As a leader, you must ensure clarity between all involved and that starts with clear communication. It is one thing to know what needs to happen and the method for getting it done. It is quite another to ensure others are on the same page and have the same understanding. There must be enough detail so the individual receiving the assignment has the same picture of what will be achieved and the way it will be achieved as the leader who is giving the assignment.
Clear, consistent, and frequent communication is key to ensuring clarity around accountabilities. Frequent two-way conversation keeps employees on track, and done properly, creates ownership for the outcome, thus reducing the chance of finger-pointing for things being undone or implemented incorrectly.
Accountability will Never Happen if Your Employees Passively Agree
Passive agreement, nodding or saying nothing in the meeting and then trashing the idea in the hall, is one of the most toxic forces in teams and organizations. Leaders who create space for individuals and teams to have a healthy and informed debate realize that this process is the most effective ways for individuals to internalize the importance of the commitment and become clearer and more aligned on how to achieve it.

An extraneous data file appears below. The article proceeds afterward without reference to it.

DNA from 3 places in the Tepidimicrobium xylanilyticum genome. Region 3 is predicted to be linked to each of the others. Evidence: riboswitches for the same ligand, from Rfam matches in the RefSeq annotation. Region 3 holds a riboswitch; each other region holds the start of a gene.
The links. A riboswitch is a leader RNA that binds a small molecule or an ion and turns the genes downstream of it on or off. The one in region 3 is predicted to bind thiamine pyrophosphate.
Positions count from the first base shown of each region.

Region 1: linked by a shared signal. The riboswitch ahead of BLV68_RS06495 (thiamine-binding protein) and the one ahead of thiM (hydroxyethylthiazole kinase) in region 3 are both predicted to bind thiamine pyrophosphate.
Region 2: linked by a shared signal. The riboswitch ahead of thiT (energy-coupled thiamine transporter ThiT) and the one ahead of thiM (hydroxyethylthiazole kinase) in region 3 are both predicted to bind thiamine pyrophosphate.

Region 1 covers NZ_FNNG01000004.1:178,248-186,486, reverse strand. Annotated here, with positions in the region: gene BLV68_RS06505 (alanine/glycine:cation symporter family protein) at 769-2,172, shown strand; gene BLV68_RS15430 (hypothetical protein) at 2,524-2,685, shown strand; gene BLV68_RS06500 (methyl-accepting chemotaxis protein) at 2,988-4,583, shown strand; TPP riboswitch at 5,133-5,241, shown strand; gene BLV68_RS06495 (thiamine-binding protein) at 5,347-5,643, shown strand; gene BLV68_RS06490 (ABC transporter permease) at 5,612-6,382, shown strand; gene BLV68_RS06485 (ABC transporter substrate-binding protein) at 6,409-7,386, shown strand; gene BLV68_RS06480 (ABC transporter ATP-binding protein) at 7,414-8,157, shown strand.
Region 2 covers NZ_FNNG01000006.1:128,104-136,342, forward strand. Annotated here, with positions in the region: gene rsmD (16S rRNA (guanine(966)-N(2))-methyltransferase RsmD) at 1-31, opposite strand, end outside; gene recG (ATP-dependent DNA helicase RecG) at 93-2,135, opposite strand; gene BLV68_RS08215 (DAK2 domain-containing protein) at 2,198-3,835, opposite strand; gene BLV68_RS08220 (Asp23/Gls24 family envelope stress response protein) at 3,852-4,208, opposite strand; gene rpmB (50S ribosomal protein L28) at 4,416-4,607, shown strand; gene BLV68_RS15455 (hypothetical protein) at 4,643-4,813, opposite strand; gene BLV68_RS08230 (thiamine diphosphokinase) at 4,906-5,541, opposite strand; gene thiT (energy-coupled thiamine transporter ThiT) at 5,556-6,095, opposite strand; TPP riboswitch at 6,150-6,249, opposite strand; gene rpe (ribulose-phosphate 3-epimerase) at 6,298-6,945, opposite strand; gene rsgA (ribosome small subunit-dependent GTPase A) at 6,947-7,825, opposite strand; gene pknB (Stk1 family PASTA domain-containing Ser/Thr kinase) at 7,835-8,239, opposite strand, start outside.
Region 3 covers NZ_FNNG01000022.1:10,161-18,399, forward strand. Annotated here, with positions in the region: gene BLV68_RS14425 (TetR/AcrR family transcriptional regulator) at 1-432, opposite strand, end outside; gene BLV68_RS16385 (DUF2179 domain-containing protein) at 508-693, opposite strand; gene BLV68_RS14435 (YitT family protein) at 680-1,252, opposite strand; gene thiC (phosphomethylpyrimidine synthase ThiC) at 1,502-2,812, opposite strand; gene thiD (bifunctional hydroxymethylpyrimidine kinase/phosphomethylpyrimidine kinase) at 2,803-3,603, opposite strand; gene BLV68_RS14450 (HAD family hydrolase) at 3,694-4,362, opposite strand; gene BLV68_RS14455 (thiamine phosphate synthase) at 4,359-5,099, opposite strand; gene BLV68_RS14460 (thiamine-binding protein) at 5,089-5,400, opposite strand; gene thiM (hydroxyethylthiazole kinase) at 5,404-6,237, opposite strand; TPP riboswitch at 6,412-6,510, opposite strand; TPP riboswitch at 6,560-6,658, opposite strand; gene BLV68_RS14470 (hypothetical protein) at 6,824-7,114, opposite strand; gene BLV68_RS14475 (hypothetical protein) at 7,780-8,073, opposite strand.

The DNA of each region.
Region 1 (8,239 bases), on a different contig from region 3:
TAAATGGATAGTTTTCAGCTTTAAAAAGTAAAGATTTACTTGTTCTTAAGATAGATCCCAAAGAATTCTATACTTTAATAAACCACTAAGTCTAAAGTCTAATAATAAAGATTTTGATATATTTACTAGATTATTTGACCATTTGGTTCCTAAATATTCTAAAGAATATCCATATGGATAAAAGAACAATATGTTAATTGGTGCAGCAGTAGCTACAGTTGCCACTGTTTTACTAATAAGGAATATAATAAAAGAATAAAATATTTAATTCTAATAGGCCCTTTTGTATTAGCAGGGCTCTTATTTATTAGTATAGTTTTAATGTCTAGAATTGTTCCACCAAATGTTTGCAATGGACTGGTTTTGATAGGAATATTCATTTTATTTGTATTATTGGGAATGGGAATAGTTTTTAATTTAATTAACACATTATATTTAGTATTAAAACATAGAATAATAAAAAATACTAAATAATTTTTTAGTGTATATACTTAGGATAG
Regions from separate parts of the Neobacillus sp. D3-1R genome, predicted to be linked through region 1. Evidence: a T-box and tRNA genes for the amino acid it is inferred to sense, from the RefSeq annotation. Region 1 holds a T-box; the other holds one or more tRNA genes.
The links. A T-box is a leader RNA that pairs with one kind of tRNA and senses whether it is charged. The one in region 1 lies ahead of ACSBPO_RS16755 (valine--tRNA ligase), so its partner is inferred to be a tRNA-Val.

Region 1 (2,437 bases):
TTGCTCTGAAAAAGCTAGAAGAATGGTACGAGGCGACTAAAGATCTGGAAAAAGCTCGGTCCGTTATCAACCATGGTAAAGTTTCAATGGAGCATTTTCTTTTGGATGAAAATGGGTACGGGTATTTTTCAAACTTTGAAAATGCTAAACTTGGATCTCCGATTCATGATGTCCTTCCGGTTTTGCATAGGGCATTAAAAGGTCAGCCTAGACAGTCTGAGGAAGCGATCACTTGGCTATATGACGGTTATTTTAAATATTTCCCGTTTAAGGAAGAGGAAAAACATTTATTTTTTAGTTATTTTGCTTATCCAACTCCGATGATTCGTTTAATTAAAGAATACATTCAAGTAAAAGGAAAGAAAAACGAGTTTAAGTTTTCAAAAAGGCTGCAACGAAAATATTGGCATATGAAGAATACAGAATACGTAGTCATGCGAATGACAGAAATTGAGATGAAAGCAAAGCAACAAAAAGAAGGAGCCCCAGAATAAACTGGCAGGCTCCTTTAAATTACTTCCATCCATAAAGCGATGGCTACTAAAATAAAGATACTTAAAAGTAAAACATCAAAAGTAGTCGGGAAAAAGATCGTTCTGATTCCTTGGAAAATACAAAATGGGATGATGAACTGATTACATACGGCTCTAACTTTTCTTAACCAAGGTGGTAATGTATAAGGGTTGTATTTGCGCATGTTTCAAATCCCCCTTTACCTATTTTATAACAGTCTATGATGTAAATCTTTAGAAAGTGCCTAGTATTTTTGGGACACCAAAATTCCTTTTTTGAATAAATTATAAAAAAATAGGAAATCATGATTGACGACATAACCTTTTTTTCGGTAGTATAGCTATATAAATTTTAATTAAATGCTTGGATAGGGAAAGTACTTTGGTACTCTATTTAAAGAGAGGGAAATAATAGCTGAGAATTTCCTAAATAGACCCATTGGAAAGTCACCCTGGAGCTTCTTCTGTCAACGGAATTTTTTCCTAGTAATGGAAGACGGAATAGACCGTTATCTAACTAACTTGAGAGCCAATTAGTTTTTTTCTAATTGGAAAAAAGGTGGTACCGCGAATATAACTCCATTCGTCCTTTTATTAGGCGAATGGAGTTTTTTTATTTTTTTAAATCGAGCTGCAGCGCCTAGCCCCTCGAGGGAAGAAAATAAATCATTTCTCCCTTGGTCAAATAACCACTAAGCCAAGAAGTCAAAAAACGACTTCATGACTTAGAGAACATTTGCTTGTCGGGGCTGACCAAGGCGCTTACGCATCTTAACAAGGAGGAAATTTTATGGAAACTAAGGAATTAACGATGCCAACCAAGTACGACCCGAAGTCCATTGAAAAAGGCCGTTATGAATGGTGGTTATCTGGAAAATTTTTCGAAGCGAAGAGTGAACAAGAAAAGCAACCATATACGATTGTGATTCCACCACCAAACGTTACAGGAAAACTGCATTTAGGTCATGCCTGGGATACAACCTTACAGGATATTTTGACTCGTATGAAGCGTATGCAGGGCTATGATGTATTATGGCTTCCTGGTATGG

Accountability is rarely the outcome when leaders merely assign results beyond the normal tasks of the job. Imposing your ideas of what should be completed and how to do so, without agreement from the individual charged with achieving it, may lead to that person acquiescing to deliver it, even if they don’t believe it is practical or worth the effort or they don’t feel capable of achieving it. The more senior you are as a leader the more intentional you must be around inviting dialogue. Simply assigning a mandate to someone and then walking away assuming that mandate will be fulfilled, is unlikely to result in high levels of accountability.
Defining together the measures that will be used to achieve success or failure, and the logical “checkpoints” to track progress, are a great way to avoid passive agreement. Giving your team the freedom to recommend checkpoints and measures forces them to think through and internalize the path to success creating both clarity and ownership.
Encourage initiative and empower action